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Fact check: Putin's errant claim that Canada is second-leading source of cyberattacks

OTTAWA — Russian President Vladimir Putin contradicted the evidence Wednesday when he asserted Russians are not a leading source of cyberattacks on the United States and other countries. They are.

OTTAWA — Russian President Vladimir Putin contradicted the evidence Wednesday when he asserted Russians are not a leading source of cyberattacks on the United States and other countries. They are.

A look at his claims in the news conference that followed his summit with U.S. President Joe Biden.

PUTIN: "From American sources, it follows that most of the cyberattacks in the world are carried out from the cyber realm of the United States. Second place is Canada. Then two Latin American countries. Afterward comes Great Britain. Russia is not on the list of countries from where — from the cyber space of which — most of the various cyberattacks are carried out."

THE FACTS: This portrayal defies the record. Putin did not identify the source of the list he cited. But Russian-based digital malfeasance is well established by U.S. and Canadian officials and security researchers alike.

While the U.S., Canada and Britain are capable of cyberespionage, the most damaging cyberattacks on record have come either from state-backed Russian hackers or Russian-speaking ransomware criminals who operate with impunity in Russia and allied nations.

In one such attack, the NotPetya virus did more than US$10 billion in economic damage in 2017, hitting companies including shipping giant Maersk, the pharmaceutical company Merck and food company Mondolez.

In July 2020, Canada, Britain and the United States denounced Russian hackers for trying to steal research on COVID-19 vaccines from organizations in all three countries and around the world.

The joint declaration said the hackers were almost certainly working for Russian intelligence and accused them of disrupting the global efforts to find a vaccine for the novel coronavirus.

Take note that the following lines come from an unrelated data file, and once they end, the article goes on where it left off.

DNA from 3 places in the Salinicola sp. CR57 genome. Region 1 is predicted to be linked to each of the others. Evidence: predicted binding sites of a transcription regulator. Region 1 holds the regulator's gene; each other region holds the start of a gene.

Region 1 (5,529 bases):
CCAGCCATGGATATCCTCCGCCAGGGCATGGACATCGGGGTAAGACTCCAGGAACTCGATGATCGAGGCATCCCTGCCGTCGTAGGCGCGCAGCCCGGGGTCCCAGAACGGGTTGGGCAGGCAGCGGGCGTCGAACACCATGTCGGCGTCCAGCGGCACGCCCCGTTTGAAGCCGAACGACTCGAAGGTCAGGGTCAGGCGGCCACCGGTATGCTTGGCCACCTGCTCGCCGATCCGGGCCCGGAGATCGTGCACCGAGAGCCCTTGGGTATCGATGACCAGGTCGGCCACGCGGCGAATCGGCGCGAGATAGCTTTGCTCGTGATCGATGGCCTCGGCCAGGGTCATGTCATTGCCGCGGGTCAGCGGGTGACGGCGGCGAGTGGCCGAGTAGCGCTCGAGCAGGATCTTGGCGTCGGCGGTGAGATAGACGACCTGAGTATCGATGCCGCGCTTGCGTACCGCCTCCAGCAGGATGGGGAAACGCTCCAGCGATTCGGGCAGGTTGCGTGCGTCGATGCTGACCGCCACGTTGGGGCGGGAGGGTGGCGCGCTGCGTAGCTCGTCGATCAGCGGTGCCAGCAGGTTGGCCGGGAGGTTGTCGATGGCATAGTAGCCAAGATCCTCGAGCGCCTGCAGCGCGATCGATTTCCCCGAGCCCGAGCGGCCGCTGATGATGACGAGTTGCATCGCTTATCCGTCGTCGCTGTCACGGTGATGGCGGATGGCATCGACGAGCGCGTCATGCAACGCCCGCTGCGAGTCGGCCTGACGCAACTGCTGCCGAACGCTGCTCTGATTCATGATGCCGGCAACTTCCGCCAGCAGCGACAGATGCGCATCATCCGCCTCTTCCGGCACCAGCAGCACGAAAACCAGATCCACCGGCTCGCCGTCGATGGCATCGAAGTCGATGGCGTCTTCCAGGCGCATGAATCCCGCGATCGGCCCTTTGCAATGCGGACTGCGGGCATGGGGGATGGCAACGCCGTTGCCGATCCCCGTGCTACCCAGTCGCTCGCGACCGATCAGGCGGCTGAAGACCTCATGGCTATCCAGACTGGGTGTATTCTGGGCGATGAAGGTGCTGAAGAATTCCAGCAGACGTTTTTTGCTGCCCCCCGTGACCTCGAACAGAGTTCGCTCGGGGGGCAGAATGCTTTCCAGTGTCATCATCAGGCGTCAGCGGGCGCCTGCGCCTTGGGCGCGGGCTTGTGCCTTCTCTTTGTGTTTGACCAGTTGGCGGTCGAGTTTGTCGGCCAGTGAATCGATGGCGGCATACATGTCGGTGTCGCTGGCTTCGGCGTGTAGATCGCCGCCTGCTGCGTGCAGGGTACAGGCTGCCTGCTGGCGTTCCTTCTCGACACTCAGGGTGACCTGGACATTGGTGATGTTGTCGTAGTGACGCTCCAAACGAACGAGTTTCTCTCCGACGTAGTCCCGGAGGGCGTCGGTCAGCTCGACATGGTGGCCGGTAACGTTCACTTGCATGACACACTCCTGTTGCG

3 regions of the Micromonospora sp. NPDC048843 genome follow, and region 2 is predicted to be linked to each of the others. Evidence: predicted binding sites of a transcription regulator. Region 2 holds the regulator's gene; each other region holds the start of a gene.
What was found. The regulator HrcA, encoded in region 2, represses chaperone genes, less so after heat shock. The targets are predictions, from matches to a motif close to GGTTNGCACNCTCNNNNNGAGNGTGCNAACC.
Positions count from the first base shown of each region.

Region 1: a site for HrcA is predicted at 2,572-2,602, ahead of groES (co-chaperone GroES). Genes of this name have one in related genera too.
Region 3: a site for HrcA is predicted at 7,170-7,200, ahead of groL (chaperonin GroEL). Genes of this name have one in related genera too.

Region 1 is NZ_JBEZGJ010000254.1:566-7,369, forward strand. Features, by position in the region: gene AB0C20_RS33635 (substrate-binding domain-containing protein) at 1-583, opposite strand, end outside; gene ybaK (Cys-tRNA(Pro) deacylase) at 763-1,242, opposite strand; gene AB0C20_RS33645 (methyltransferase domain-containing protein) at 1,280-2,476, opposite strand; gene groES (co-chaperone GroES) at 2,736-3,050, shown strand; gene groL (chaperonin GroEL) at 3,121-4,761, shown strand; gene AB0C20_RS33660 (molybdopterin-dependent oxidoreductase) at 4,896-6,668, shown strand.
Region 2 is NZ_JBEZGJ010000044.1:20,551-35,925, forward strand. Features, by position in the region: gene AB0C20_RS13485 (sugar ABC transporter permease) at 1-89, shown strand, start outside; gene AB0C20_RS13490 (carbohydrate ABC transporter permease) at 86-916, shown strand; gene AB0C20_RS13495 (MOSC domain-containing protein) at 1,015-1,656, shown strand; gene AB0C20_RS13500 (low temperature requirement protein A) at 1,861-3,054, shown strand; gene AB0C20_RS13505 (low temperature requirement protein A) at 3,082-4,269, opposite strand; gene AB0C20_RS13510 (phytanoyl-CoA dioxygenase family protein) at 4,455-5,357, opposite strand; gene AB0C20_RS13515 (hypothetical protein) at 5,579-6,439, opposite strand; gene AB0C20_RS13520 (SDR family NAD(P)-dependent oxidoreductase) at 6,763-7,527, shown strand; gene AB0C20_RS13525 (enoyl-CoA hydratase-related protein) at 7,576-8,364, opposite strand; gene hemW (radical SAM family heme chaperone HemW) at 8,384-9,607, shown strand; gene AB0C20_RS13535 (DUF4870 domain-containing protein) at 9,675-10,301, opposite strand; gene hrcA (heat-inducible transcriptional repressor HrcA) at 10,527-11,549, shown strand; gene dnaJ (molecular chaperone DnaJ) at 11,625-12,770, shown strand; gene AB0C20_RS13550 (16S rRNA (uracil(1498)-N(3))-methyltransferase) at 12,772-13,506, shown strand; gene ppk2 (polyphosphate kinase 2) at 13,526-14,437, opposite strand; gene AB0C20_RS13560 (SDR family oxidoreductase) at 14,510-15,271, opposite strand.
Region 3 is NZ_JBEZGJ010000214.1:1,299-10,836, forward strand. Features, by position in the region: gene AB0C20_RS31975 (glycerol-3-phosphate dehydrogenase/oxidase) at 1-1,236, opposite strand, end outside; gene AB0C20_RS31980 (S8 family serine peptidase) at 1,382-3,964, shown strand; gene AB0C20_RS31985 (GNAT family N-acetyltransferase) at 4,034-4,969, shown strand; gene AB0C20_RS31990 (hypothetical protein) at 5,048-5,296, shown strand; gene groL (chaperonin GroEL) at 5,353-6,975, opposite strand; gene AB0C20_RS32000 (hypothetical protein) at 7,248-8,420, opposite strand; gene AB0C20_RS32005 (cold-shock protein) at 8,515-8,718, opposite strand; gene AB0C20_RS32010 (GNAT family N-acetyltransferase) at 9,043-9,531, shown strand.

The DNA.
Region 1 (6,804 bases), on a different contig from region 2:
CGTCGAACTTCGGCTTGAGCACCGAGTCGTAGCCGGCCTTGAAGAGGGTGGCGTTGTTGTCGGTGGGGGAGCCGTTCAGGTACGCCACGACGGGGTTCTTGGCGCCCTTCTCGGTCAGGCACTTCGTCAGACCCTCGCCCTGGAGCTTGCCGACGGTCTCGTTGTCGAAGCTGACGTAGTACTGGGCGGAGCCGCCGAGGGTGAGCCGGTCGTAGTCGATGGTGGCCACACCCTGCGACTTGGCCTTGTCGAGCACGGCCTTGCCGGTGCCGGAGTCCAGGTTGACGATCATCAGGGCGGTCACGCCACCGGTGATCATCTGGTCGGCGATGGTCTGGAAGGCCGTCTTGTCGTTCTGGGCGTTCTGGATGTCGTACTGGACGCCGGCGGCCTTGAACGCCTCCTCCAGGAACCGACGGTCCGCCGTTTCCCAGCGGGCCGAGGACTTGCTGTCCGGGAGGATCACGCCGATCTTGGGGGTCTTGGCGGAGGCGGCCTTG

Canada's Communications Security Establishment said the malicious cyberactivities were very likely undertaken to pilfer information and intellectual property relating to the development and testing of vaccines.

In its 2020 threat report, the CSE's Cyber Security Centre said the state-sponsored programs of China, Russia, Iran, and North Korea pose the greatest strategic danger to Canada.

The Canadian Internet Registration Authority, a not-for-profit organization best known for managing the .CA internet domain, said Wednesday it wasn't sure what Putin was referencing in his comments.

"But we can say that what he said doesn't match up with what we see in our data."

Canada is often used as a proxy to attack the U.S. but is not the originating country, the authority added.

The cyberattacks that have recently done the most damage are from ransomware sowed and activated by Russian-speaking criminal gangs that enjoy safe harbour in Russia and allied nations and whose members have sometimes colluded with Russian security services.

The global ransomware plague that has caused tens of billions of dollars of damage in the last 18 months — hitting a company, hospital, school or other target about every eight minutes — was a major issue for Biden at the summit.

In addition, Russian intelligence operatives interfered in the 2016 U.S. presidential election by hacking Democratic email accounts and orchestrating the release of those communications to boost the campaign of Republican Donald Trump and harm his Democratic opponent Hillary Clinton.

Russian military hackers also attacked and briefly shut down portions of Ukraine’s power grid in the winters of 2015 and 2016.

Altogether, the cybersecurity firm Recorded Future estimates there were 65,000 successful ransomware attacks globally in 2020 from all sources.

This report by The Canadian Press was first published June 16, 2021.

— With files from The Associated Press

The Canadian Press